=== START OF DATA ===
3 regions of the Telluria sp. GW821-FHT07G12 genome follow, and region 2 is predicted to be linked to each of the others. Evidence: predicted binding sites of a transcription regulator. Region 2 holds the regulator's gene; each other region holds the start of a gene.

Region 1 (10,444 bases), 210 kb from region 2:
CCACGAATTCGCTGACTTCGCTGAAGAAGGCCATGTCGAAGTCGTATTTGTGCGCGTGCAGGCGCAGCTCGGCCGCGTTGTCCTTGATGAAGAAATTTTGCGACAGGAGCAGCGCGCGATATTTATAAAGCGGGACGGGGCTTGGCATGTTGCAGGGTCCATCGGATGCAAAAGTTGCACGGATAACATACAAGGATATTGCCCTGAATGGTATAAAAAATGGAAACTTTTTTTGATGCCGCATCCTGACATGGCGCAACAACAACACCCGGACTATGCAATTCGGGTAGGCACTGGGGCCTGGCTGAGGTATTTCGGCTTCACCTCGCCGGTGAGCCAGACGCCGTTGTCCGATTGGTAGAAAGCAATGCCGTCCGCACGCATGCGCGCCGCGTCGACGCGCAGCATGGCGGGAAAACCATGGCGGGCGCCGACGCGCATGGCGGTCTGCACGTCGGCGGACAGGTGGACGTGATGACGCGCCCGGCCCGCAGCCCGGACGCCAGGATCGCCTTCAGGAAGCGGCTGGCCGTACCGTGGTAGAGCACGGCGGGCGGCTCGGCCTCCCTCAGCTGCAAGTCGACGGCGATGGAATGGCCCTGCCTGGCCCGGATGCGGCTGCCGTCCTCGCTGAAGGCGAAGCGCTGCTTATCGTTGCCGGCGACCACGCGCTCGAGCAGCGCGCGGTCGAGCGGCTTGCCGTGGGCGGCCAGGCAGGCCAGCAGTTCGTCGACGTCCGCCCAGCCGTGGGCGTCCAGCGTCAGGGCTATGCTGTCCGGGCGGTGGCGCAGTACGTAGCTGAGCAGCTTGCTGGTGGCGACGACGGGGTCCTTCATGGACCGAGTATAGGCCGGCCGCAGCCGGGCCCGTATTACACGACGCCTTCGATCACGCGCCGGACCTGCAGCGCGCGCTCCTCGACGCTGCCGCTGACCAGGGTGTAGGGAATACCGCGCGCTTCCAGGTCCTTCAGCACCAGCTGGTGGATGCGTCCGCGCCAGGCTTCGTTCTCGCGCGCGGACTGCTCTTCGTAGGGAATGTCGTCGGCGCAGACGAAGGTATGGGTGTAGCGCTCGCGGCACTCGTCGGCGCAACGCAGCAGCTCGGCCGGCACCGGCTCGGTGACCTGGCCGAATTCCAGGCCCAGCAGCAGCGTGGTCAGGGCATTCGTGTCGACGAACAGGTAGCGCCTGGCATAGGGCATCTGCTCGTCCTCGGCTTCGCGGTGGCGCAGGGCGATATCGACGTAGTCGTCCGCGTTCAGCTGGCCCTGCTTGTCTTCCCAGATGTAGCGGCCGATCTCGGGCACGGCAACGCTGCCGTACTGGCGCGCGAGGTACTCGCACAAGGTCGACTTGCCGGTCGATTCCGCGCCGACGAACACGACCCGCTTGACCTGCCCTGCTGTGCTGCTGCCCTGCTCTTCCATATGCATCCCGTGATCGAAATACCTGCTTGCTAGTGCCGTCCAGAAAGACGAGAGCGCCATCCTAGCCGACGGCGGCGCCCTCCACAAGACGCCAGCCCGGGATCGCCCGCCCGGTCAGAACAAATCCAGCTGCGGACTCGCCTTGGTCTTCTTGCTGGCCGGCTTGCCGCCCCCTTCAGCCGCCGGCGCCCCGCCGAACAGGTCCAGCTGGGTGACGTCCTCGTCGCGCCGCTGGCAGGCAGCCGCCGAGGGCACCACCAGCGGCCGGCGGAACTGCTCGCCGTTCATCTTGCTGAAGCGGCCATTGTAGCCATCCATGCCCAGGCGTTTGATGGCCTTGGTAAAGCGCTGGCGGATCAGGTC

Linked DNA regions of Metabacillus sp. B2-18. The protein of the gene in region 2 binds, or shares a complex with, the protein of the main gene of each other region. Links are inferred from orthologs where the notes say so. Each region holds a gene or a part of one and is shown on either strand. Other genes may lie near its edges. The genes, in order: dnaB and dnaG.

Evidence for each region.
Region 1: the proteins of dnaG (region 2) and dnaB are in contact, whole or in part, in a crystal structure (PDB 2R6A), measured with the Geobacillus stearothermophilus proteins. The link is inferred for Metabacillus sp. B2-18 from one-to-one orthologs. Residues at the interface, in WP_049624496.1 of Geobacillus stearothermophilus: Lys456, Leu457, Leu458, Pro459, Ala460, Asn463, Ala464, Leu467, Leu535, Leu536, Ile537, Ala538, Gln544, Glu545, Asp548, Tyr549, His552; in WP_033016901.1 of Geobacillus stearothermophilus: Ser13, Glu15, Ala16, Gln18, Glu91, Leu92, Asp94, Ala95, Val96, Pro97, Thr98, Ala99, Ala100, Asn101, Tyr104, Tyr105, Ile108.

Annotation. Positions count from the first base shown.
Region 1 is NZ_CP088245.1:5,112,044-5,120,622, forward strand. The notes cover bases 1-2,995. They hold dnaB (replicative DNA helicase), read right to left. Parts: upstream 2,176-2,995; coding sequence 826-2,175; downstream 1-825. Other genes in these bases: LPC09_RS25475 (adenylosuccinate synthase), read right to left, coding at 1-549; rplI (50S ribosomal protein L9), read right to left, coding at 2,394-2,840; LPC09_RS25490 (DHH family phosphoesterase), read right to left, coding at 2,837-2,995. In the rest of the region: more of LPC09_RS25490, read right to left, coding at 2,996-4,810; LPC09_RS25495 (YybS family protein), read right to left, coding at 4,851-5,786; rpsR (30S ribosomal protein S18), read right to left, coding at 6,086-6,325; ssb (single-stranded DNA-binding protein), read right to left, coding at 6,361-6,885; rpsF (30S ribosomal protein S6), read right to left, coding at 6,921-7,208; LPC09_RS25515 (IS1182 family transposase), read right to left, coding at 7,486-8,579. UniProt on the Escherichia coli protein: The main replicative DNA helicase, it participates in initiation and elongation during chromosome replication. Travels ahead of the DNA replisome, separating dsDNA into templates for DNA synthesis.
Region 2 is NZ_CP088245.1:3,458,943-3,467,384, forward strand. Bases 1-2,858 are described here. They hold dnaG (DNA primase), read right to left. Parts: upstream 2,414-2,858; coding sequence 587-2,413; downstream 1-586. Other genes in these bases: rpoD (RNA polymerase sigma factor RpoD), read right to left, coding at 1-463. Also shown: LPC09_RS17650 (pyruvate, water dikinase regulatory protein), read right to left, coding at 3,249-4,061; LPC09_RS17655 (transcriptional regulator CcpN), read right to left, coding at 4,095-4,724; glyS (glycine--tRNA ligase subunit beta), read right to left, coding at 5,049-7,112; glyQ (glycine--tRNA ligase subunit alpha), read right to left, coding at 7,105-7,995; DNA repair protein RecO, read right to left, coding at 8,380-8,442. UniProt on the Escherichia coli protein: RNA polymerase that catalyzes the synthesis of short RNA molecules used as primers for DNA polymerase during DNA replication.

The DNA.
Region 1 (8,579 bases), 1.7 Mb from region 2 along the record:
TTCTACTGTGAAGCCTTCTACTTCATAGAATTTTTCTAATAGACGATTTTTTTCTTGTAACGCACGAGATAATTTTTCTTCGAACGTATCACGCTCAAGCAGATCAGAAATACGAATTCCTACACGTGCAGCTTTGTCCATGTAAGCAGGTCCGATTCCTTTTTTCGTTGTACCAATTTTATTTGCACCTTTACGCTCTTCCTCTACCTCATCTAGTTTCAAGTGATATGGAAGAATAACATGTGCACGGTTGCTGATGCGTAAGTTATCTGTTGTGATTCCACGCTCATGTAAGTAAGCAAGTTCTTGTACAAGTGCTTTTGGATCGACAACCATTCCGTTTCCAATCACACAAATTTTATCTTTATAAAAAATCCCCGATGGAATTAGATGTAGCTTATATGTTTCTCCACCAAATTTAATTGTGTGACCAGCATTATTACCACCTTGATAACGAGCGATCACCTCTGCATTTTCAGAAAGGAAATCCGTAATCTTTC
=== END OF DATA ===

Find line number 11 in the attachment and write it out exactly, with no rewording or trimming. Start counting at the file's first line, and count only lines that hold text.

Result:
Region 1 (8,579 bases), 1.7 Mb from region 2 along the record: